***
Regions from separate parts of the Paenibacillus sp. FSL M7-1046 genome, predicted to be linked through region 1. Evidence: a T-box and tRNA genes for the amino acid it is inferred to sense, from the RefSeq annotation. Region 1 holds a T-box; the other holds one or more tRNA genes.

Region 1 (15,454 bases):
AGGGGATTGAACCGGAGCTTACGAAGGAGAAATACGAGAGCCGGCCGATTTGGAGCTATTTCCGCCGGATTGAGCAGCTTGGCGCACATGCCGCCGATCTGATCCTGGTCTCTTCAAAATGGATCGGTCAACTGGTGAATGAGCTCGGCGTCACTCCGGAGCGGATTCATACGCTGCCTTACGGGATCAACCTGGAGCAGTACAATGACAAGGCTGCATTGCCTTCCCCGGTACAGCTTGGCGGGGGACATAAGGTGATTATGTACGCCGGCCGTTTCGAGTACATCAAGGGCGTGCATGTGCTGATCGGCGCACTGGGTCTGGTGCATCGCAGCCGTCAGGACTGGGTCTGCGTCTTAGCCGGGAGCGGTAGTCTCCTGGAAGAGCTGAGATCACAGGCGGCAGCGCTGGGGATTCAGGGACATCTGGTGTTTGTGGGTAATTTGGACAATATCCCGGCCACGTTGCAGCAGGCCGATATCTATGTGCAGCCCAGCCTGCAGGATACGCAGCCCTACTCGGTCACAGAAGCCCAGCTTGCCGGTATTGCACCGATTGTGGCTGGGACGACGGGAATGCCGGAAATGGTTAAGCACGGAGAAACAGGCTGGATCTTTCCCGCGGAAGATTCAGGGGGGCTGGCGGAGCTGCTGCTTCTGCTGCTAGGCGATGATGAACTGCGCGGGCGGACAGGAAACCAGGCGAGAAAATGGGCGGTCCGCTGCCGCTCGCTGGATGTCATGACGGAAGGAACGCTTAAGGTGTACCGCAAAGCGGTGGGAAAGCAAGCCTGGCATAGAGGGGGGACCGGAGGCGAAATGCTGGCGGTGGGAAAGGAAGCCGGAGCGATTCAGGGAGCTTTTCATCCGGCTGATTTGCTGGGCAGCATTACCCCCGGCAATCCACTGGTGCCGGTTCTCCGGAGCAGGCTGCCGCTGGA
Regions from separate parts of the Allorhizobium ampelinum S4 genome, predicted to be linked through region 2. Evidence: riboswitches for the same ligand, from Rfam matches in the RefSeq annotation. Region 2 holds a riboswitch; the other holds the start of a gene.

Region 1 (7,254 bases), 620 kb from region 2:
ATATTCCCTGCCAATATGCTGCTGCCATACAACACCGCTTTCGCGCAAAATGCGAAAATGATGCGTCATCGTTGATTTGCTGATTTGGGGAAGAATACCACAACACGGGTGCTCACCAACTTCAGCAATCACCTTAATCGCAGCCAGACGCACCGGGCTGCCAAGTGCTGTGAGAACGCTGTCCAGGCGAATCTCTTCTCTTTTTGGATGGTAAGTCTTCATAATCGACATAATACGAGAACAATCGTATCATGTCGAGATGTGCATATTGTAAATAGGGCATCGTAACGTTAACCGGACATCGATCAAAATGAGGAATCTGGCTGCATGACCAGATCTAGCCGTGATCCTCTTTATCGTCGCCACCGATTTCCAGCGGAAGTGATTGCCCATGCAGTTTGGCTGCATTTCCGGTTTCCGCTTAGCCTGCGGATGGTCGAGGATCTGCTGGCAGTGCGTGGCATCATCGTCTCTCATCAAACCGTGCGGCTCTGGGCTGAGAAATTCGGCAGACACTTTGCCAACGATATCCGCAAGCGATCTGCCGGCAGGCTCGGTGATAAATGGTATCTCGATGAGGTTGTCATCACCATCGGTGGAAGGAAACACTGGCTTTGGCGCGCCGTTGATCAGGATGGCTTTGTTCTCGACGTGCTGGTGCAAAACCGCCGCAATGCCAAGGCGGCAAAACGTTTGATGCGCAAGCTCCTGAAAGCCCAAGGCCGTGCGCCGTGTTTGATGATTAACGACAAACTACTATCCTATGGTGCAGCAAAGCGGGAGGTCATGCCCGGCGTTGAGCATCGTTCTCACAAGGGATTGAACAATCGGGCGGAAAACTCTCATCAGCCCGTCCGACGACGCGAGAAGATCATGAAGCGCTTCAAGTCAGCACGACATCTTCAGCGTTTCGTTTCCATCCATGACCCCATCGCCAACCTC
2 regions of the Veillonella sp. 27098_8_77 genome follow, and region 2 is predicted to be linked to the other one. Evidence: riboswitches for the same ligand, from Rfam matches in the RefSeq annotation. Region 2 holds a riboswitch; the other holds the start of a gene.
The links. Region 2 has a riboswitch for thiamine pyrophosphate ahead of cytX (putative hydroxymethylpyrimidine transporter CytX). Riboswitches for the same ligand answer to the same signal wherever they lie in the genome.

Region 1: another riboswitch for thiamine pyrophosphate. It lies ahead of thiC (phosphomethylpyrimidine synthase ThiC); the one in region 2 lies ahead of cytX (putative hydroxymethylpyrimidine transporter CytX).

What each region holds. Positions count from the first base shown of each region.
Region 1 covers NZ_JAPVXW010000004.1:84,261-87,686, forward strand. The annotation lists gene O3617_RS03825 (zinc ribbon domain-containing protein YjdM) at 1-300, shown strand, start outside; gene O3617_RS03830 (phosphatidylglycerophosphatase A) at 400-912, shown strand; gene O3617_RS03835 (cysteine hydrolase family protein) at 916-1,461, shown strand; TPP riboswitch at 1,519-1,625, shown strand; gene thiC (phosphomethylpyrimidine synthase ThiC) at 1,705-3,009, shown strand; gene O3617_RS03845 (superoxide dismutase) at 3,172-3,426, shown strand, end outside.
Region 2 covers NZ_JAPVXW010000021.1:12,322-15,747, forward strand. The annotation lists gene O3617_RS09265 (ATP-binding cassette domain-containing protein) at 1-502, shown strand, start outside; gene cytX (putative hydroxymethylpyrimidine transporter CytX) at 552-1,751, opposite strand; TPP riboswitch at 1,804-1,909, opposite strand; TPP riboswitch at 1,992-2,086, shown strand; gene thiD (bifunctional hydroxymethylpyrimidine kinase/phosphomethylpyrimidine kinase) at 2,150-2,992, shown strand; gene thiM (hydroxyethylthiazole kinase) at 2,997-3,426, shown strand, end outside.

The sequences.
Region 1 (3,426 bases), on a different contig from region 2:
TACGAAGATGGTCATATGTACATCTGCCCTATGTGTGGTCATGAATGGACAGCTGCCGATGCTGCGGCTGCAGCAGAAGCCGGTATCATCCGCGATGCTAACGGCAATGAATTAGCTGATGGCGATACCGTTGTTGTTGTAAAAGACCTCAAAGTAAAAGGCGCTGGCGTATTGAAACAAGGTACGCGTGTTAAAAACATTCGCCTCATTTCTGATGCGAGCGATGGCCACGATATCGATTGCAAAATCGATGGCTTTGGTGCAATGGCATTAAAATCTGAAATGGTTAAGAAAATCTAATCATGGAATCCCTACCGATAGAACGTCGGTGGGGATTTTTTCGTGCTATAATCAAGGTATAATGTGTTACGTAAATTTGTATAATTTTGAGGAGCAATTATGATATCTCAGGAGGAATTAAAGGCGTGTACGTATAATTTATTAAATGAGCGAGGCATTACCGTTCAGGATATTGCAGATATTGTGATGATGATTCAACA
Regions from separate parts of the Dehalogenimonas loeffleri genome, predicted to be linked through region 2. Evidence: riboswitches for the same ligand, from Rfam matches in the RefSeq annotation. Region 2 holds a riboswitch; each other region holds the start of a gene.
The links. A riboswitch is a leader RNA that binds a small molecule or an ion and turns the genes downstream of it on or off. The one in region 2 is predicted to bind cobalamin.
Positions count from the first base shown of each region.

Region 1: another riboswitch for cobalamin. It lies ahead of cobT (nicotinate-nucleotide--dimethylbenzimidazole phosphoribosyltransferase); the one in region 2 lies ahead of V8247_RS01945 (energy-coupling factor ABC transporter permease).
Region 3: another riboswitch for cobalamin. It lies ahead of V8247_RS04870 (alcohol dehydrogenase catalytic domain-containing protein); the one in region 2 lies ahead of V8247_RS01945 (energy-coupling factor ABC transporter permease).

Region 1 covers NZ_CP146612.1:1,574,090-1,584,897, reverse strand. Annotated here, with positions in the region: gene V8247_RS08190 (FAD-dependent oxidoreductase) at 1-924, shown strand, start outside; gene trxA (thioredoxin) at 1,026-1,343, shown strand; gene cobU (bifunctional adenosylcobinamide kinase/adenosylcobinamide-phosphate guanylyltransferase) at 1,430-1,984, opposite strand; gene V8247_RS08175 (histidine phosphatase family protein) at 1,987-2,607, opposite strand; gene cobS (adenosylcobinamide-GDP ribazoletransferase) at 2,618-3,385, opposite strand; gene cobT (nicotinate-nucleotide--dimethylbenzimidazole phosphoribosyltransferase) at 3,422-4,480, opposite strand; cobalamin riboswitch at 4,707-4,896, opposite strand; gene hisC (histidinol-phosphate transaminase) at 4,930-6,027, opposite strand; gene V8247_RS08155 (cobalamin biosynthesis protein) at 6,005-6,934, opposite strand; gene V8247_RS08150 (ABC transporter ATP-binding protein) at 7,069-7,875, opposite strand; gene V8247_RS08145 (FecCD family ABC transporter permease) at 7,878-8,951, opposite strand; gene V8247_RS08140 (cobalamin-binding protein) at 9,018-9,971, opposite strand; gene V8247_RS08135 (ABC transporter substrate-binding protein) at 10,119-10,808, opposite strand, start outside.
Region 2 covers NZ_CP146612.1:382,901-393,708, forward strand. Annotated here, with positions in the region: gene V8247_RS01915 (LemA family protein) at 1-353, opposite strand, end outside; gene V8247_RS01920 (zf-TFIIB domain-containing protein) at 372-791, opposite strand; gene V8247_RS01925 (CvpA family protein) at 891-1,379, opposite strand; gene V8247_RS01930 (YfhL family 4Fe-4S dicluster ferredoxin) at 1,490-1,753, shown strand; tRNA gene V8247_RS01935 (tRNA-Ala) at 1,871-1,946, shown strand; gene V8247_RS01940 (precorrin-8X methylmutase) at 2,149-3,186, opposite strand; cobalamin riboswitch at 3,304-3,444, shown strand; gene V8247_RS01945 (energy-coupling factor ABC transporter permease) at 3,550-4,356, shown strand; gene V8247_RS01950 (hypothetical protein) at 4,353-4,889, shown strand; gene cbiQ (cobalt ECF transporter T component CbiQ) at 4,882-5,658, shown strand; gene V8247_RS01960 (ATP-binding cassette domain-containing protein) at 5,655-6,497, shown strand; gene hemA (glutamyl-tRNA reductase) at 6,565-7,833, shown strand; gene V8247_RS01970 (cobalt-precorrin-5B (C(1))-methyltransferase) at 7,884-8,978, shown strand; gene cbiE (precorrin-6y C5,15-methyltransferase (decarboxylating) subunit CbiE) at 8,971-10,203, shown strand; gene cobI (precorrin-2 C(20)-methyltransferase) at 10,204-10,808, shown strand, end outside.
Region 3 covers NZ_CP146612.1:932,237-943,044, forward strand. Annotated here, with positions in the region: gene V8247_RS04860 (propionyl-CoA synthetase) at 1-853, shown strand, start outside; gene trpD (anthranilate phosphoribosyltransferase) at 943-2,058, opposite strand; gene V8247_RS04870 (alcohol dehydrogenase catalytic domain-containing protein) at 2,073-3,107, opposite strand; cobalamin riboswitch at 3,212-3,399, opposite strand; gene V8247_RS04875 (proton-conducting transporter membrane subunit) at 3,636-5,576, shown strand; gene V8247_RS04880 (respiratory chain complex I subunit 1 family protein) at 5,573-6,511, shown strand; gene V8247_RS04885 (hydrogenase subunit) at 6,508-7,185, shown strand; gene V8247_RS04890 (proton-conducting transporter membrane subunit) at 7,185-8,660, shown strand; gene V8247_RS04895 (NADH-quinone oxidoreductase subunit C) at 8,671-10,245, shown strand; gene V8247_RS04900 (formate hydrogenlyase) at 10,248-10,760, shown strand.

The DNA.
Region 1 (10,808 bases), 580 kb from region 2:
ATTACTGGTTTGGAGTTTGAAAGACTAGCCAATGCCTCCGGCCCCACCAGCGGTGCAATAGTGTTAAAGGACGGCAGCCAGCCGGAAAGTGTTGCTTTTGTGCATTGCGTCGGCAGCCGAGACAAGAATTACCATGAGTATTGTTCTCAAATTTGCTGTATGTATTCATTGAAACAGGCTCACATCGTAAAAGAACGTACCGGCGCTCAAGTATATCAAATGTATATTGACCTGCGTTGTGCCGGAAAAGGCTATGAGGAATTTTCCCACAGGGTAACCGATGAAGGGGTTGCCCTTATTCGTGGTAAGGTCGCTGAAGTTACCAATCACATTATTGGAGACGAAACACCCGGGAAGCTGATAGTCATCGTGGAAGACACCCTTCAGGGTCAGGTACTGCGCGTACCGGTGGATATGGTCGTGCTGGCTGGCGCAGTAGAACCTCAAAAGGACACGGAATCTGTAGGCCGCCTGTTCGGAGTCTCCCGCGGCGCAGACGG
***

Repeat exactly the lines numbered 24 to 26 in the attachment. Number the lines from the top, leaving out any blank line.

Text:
The DNA.
Region 1 (10,808 bases), 580 kb from region 2:
ATTACTGGTTTGGAGTTTGAAAGACTAGCCAATGCCTCCGGCCCCACCAGCGGTGCAATAGTGTTAAAGGACGGCAGCCAGCCGGAAAGTGTTGCTTTTGTGCATTGCGTCGGCAGCCGAGACAAGAATTACCATGAGTATTGTTCTCAAATTTGCTGTATGTATTCATTGAAACAGGCTCACATCGTAAAAGAACGTACCGGCGCTCAAGTATATCAAATGTATATTGACCTGCGTTGTGCCGGAAAAGGCTATGAGGAATTTTCCCACAGGGTAACCGATGAAGGGGTTGCCCTTATTCGTGGTAAGGTCGCTGAAGTTACCAATCACATTATTGGAGACGAAACACCCGGGAAGCTGATAGTCATCGTGGAAGACACCCTTCAGGGTCAGGTACTGCGCGTACCGGTGGATATGGTCGTGCTGGCTGGCGCAGTAGAACCTCAAAAGGACACGGAATCTGTAGGCCGCCTGTTCGGAGTCTCCCGCGGCGCAGACGG